So how do I tell brass from bronze? Usually brass fittings and hose barbs are more yellow in color and more often a "machined" finish rather than a "sand cast" finish. Marine bronze does not really like to be machined so it is most often left in "sand cast" finish. Bronze is also usually more of a deep goldish color rather than on the yellow side.
When in doubt ask your chandlery. Most every fitting can be found in bronze but you need to be diligent in sourcing it. I often hear folks say that pipe nipples are not available in bronze, only red brass. While red brass is far better than yellow brass in the world of corrosion resistance, true bronze nipples are available from Groco. They are the only manufacturer I know of making them.
Here's a very good hint on how to tell if it is bronze or brass; If you bought it at Home Depot or Lowes it is NOT marine bronze...
This is a Flanged Adapter Plate
This is a relatively new item in seacock technology. It allows the use of an NPT threaded ball valve on the top and a NPS threaded thru-hull then threads into the bottom.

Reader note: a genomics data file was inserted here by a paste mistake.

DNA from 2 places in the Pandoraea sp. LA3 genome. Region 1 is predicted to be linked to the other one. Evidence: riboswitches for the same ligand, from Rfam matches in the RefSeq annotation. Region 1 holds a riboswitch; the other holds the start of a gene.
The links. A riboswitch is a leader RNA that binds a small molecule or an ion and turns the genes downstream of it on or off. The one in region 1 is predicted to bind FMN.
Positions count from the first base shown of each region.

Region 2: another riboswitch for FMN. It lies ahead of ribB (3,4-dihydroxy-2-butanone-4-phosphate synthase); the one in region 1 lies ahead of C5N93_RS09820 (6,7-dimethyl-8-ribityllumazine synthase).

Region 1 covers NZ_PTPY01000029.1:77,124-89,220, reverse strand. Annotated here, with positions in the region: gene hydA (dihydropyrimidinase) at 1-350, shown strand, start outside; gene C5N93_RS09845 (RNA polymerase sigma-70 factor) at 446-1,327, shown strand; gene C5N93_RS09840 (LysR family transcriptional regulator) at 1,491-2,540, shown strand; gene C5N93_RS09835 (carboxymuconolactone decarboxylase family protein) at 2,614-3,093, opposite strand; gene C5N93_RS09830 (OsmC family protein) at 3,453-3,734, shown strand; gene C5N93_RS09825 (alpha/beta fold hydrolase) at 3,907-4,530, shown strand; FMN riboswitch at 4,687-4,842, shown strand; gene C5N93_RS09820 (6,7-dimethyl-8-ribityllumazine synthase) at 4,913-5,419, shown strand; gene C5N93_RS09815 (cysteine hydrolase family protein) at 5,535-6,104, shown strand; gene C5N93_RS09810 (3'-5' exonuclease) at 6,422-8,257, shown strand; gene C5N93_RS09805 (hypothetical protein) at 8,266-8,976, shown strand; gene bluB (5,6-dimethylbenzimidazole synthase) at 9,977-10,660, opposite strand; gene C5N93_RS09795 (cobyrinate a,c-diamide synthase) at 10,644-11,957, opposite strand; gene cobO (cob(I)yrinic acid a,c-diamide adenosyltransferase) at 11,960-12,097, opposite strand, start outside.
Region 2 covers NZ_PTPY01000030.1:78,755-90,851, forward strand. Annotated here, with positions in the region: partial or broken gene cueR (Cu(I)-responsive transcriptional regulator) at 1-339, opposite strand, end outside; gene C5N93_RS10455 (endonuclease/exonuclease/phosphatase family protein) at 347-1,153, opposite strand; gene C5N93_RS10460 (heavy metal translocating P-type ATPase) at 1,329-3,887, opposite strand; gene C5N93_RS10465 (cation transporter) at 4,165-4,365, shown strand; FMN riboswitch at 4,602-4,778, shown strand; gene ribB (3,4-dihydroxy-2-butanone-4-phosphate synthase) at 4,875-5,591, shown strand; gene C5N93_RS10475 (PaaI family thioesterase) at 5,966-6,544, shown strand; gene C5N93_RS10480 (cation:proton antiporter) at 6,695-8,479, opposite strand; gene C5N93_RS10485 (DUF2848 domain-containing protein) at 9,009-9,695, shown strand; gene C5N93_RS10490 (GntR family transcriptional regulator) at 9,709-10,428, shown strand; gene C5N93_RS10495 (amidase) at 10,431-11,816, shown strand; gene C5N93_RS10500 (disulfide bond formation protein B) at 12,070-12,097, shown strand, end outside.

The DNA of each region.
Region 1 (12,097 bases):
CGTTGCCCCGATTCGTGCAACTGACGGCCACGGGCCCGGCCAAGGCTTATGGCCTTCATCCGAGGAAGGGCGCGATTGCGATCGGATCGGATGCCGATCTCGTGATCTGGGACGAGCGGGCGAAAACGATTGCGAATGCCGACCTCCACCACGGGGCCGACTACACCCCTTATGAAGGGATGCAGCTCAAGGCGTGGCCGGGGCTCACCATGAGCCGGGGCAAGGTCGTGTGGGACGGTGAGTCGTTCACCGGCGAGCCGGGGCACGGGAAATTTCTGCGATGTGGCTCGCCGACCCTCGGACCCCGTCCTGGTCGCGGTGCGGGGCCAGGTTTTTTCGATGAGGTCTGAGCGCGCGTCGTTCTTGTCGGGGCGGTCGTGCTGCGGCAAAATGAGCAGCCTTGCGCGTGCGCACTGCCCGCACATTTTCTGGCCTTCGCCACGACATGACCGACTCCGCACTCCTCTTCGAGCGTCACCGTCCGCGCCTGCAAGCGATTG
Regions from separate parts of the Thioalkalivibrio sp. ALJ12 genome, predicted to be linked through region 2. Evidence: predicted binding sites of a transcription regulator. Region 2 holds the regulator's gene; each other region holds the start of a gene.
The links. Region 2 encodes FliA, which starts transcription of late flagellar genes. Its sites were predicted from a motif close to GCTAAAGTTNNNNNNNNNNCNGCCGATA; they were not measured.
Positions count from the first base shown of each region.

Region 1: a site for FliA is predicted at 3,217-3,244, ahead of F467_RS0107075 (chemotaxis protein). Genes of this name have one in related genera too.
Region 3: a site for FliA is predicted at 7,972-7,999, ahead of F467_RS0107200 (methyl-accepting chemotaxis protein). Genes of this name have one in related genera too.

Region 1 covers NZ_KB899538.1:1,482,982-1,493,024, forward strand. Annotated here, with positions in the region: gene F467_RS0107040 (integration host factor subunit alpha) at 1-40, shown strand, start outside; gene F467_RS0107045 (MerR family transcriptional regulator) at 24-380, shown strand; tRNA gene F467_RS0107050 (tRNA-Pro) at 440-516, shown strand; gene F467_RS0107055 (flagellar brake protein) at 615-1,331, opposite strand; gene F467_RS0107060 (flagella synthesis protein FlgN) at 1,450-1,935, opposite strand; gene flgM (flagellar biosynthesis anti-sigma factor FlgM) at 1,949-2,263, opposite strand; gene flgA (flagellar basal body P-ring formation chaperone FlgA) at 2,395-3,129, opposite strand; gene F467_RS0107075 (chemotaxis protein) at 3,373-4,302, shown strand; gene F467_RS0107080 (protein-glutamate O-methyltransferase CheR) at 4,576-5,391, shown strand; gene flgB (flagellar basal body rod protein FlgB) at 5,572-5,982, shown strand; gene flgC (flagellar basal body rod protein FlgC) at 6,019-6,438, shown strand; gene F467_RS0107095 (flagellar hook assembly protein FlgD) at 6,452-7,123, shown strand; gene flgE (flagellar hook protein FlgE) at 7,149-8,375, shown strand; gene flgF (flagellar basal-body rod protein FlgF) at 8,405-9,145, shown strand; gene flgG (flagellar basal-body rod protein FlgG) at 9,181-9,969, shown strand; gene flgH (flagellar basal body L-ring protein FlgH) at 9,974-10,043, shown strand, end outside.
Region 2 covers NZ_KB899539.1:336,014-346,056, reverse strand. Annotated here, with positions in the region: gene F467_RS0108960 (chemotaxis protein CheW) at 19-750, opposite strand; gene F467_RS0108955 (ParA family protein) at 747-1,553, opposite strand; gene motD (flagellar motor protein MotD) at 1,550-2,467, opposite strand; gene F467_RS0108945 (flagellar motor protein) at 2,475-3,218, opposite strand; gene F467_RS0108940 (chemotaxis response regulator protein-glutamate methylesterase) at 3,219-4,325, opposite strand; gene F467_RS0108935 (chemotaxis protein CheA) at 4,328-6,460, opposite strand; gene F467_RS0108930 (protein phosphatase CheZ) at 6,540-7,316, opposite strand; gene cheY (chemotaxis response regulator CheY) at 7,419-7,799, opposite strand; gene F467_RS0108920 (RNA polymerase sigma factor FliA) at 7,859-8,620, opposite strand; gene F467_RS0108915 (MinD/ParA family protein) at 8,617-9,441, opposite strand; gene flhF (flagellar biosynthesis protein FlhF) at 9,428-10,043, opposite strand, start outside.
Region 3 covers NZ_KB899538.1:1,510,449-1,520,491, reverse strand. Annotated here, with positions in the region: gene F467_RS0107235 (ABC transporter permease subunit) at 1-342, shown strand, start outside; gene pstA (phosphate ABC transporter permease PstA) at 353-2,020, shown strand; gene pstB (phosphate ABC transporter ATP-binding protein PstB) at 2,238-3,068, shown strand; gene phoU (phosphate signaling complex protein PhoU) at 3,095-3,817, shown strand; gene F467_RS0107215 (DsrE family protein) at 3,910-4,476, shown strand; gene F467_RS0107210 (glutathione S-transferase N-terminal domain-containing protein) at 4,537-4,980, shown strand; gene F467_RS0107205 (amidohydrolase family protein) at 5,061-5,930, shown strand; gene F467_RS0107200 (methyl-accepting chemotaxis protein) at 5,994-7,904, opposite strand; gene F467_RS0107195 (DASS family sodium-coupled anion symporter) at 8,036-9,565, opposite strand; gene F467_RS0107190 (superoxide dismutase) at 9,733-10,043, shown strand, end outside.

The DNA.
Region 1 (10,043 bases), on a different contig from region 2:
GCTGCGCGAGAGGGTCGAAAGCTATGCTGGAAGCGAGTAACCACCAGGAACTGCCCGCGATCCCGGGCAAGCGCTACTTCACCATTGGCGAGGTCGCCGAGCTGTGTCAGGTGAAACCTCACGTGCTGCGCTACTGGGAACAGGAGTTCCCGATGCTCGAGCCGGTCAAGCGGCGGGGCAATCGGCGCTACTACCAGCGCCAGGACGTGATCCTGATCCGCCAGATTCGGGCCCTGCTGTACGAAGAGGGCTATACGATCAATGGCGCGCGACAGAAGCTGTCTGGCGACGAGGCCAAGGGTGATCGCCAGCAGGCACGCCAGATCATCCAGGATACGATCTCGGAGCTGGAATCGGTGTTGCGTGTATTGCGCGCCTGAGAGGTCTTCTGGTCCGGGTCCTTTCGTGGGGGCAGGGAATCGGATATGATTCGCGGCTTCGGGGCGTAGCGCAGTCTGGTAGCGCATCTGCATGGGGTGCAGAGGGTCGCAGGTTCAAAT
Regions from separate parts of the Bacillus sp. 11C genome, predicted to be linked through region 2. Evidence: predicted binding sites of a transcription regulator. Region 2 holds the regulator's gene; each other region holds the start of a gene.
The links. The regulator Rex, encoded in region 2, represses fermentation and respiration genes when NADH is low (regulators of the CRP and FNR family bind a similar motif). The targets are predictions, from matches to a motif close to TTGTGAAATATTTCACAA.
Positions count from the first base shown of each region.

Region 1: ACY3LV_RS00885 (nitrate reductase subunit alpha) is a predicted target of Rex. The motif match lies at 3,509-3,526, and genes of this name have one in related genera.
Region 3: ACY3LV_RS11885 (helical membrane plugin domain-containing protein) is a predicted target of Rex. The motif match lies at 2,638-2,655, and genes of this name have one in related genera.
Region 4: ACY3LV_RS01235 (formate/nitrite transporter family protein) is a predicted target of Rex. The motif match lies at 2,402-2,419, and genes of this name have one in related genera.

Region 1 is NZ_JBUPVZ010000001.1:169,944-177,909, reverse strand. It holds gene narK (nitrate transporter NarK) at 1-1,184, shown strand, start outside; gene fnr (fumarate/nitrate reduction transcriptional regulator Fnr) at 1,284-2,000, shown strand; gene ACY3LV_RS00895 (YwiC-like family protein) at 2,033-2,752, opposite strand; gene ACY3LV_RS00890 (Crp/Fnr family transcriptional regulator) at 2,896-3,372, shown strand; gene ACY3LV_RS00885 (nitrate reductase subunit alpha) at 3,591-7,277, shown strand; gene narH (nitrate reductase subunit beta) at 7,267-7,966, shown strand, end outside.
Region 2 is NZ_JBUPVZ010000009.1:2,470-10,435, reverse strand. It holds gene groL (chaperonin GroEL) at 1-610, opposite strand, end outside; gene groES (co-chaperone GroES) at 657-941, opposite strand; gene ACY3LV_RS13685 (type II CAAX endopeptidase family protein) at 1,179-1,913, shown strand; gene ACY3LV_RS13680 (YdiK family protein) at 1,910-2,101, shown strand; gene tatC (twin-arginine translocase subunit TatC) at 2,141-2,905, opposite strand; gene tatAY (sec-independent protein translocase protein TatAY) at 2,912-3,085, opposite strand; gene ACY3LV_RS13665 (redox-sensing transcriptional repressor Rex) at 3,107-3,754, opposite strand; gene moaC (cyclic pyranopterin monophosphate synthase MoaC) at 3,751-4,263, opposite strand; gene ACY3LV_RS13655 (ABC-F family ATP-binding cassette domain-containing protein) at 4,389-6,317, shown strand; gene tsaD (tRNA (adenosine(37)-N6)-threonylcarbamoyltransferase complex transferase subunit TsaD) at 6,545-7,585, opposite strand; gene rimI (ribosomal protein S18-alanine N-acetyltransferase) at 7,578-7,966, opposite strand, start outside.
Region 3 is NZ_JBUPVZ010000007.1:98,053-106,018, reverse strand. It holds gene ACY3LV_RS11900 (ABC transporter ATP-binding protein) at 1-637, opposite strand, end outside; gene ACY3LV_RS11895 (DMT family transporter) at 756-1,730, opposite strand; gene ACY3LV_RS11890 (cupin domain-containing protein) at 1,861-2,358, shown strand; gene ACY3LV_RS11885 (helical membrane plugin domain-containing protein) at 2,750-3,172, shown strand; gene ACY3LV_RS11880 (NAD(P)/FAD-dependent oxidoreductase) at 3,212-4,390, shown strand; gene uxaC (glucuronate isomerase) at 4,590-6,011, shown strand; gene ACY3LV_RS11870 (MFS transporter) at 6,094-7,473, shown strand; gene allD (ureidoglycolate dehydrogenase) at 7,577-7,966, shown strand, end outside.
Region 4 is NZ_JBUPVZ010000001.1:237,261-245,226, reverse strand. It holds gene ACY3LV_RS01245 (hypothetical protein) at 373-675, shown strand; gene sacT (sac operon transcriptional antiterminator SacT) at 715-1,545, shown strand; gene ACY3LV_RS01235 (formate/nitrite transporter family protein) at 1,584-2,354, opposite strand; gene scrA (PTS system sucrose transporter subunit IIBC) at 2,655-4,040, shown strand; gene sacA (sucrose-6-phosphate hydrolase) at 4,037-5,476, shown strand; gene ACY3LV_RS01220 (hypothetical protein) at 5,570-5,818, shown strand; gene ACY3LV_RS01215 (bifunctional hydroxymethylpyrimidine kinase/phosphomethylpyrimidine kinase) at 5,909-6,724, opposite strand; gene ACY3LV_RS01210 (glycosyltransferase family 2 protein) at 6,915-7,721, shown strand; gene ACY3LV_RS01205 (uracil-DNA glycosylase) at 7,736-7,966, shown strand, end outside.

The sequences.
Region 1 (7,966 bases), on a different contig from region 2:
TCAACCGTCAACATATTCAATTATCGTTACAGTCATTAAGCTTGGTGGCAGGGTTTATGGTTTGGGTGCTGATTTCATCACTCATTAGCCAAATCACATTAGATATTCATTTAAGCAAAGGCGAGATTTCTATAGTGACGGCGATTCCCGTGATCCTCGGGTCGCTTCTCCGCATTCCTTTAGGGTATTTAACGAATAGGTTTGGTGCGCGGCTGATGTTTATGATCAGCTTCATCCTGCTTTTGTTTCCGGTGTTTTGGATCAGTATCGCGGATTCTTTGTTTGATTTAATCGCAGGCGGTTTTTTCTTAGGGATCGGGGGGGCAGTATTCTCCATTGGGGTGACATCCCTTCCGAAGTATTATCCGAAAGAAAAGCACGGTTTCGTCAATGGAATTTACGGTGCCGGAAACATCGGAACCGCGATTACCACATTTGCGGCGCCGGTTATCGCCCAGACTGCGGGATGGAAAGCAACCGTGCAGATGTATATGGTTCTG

As far as I know these are currently only made by Groco. The benefit is that even if the valve wears out you simply thread a new one onto the flange. This avoids a very time consuming job of removing the thru-hull, thru-bolts and seacock and then having to re-install these parts and fair over the bolt holes.
This photo shows where the thru-hull actually threads into. Thru-hulls are NPS thread and so is the female side of a seacock or a flanged adapter plate so the threads match perfectly.
Thru-Hull, Flanged Adapter Plate & Bron
This picture shows the complete assembly minus the boats hull. Note that the handle clearly states Marine Rated. Use only Marine UL rated valves and seacocks for below water line applications.
Many insurance companies demand this for coverage and insist on marine rated valves so don't cut corners here.